Alberta Agriculture and Forestry Minister denies Bill 6 has been rushed

In front of a crowd of about 600 people in Bassano, the Agriculture and Forestry Minister told the crowd he doesn’t believe this bill has been rushed and there is still plenty of time to consult.

After the town hall session on Saturday, put on by Wildrose MLA Derek Fildebrandt, Oneil Carlier clarified his remarks to reporters.

“I do not feel this is really rushed, this has been worked on since the early 70’s so we could remove this exemption, this exemption has been removed in every other province in the country,” said Carlier.  “No province in the country is looking at Alberta as a model for exempting labour legislation for farm workers, so it’s time that Alberta joins the rest of the country.”

Fildebrandt says it’s important to give Carlier credit for accepting the invitation and showing up to the meeting, however the praise stops there, as he says there were a lot of questions that went unanswered.

“The frustration in the room was palatable, people say no, we don’t trust the government to just listen to our concerns after the legislation.  That’s not what I was elected to do, Wildrosers were elected to represent our constituents to the government, not the government to the constituents.”

Carlier says farmers can still have their say on this bill.

“Consultation is not finished, it will take place.  That was my big message today, we have the skeleton, frame work of the legislation that will be passed and going forward we will work out the very infinite regulations that need to be worked out with this industry.  As it is with every other industry there’s going to be different aspects of it there has to be right. whether you are a cow-calf operation, or you are growing cucumbers, or raising bison or elk it is so diverse.”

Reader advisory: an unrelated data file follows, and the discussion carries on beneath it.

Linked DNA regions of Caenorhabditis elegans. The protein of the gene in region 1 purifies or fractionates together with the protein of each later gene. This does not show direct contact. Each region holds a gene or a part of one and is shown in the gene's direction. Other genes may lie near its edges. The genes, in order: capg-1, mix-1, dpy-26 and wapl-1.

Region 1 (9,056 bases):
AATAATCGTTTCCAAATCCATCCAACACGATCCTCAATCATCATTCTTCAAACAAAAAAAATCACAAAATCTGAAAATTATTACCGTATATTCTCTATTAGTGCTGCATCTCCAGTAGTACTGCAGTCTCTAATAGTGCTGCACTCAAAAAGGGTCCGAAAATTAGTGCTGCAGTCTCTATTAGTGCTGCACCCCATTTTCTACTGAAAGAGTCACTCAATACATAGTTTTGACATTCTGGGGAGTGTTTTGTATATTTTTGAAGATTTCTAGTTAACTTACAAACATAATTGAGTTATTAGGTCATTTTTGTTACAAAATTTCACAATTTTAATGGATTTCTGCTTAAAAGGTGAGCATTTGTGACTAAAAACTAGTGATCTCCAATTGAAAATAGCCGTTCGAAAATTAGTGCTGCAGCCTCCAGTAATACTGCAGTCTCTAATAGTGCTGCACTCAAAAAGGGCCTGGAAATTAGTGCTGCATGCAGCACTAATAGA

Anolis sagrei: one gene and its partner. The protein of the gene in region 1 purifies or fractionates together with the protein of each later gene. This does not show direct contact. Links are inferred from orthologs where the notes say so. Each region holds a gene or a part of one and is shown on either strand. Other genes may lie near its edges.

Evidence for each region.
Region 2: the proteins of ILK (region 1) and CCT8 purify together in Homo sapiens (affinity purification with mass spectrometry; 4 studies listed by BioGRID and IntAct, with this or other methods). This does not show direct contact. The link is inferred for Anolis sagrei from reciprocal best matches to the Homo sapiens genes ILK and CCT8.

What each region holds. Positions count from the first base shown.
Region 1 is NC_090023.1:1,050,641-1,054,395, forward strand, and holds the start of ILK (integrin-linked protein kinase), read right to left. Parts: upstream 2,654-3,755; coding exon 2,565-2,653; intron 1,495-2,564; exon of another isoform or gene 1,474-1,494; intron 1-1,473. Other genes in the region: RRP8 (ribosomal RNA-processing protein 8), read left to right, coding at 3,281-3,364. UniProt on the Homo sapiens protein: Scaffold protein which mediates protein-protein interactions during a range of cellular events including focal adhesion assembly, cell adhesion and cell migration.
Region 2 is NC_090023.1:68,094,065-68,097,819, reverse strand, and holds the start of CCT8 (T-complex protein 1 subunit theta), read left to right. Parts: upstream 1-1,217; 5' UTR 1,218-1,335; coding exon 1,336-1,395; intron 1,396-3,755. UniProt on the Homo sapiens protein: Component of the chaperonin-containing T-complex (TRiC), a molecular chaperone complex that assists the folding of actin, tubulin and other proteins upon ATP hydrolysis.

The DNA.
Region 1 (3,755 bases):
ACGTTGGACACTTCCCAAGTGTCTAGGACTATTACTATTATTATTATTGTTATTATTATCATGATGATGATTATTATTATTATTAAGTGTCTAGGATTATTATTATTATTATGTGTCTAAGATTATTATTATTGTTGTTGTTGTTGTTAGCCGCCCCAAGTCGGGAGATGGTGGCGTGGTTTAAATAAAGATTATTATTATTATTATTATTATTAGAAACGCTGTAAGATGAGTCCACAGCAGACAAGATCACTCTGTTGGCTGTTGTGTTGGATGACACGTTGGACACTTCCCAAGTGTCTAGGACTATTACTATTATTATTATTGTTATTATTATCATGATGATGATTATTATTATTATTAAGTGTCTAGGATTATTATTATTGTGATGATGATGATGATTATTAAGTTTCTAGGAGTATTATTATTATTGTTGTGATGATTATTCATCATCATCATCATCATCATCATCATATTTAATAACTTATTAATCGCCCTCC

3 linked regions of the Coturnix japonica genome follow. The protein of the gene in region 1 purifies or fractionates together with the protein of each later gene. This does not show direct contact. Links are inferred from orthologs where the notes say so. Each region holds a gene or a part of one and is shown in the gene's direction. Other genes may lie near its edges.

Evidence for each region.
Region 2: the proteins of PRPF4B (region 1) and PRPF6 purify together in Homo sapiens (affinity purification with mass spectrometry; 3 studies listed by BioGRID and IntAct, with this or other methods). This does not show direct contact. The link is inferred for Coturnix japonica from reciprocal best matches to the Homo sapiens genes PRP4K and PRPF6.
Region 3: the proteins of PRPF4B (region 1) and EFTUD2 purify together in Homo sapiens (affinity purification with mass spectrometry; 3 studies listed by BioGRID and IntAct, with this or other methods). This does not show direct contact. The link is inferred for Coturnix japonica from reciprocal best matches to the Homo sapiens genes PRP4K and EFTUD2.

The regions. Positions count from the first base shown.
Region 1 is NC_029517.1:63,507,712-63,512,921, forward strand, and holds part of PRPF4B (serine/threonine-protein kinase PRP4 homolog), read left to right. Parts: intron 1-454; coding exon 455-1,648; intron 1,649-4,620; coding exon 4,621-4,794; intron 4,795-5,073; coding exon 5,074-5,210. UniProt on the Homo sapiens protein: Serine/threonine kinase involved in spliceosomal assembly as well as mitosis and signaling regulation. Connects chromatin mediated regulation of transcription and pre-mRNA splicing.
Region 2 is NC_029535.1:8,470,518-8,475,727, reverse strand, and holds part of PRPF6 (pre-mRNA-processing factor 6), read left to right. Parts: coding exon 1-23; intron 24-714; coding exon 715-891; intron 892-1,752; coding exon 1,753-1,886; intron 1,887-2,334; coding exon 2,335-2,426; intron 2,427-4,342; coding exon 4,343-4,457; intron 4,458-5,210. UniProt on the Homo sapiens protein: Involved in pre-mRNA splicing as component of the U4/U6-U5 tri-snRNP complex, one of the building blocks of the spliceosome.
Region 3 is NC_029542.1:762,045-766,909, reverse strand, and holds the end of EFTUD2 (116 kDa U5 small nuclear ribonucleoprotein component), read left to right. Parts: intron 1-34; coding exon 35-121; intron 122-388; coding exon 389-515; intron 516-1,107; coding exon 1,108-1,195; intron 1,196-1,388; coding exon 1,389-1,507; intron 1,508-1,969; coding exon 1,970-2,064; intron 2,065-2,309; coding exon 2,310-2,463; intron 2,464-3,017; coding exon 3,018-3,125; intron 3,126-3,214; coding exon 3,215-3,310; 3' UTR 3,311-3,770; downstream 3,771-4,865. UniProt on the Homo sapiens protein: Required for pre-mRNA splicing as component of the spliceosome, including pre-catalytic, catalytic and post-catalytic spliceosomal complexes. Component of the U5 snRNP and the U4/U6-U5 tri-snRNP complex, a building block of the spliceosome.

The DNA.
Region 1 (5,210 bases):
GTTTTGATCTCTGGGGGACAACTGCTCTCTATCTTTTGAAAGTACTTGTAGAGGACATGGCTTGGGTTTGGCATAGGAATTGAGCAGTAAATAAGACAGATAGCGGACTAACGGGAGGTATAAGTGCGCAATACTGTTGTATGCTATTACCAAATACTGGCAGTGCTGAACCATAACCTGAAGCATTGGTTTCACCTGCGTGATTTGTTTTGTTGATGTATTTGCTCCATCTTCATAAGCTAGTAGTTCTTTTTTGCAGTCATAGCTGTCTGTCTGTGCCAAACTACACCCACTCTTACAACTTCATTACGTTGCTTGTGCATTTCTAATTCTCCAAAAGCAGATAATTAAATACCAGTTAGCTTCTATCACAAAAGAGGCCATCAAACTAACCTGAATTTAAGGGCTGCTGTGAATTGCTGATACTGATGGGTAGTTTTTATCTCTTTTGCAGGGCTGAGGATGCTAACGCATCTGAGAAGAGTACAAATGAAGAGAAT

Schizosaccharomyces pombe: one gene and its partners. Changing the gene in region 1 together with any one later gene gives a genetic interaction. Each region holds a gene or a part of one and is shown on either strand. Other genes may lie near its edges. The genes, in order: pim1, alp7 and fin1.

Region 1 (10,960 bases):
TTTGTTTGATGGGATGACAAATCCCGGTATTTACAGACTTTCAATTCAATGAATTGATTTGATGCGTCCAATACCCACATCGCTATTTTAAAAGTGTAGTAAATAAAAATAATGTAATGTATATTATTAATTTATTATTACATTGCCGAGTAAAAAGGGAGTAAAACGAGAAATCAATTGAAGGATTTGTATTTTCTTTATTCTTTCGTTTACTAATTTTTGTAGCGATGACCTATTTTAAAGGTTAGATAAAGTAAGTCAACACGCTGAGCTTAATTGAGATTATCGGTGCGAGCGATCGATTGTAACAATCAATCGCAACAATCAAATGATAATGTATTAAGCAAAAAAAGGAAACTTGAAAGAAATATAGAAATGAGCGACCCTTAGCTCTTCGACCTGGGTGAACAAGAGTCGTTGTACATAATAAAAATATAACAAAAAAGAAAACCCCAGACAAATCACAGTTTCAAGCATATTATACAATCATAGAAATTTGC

Tracy Hall, who farms and ranches in the Bassano area, says Bill 6 is disturbing because no one knows the details and the government doesn’t seem prepared.

“Ranchers and farmers are always looking to the end goal,” says Hall.   “They set forth with a plan, they budget, they prepare.  It’s like saying I start off at point A, I want to get to point E.  So in order to get to point E, I need to take B, C and D and get those points taken care of before I reach level E.  The Ag Minister and Rachel Notley go from point A to point E without taking the steps B, C and D.“

Wayne Slenders, from Scandia, says this has gone from a bill about farm safety to something that is personal for Premier Notley and this will pass no matter what.

“Now, this is actually the rural people fighting for all Albertans.  This is about your right for democracy and about transparency in government because if a government can sit there ‘we’re passing a bill and we’ll put in all the regulations afterwards.’  Intent is a great thing, we all intend to do good things, but things happen and things go wrong and you can’t honour your promises.”

Alex Alves, who runs a small cow-calf operation in the Cluny area, asked the minister in person a question received no information and sent an email to the government seeking answers.

“I got a ‘build a box email’ back from the government, there was no real answers there, they said they would make amendments after it was passed, well, why am I going to give you a blank cheque and say well write it and consult me afterwards, that doesn’t work for me, that’s what they are trying to do.”

Fildebrandt says they will tie this bill up, speak about it in the legislature at every point they can.

“We will let this thing go when they do the right thing and that is to send it to a committee.”

Alves says he has a simple message for the Premier about Bill 6.

“Kill it, listen to your people.  You’re not listening, you say you’re listening but you are not.  Do the right thing and listen to us.  Kill it.”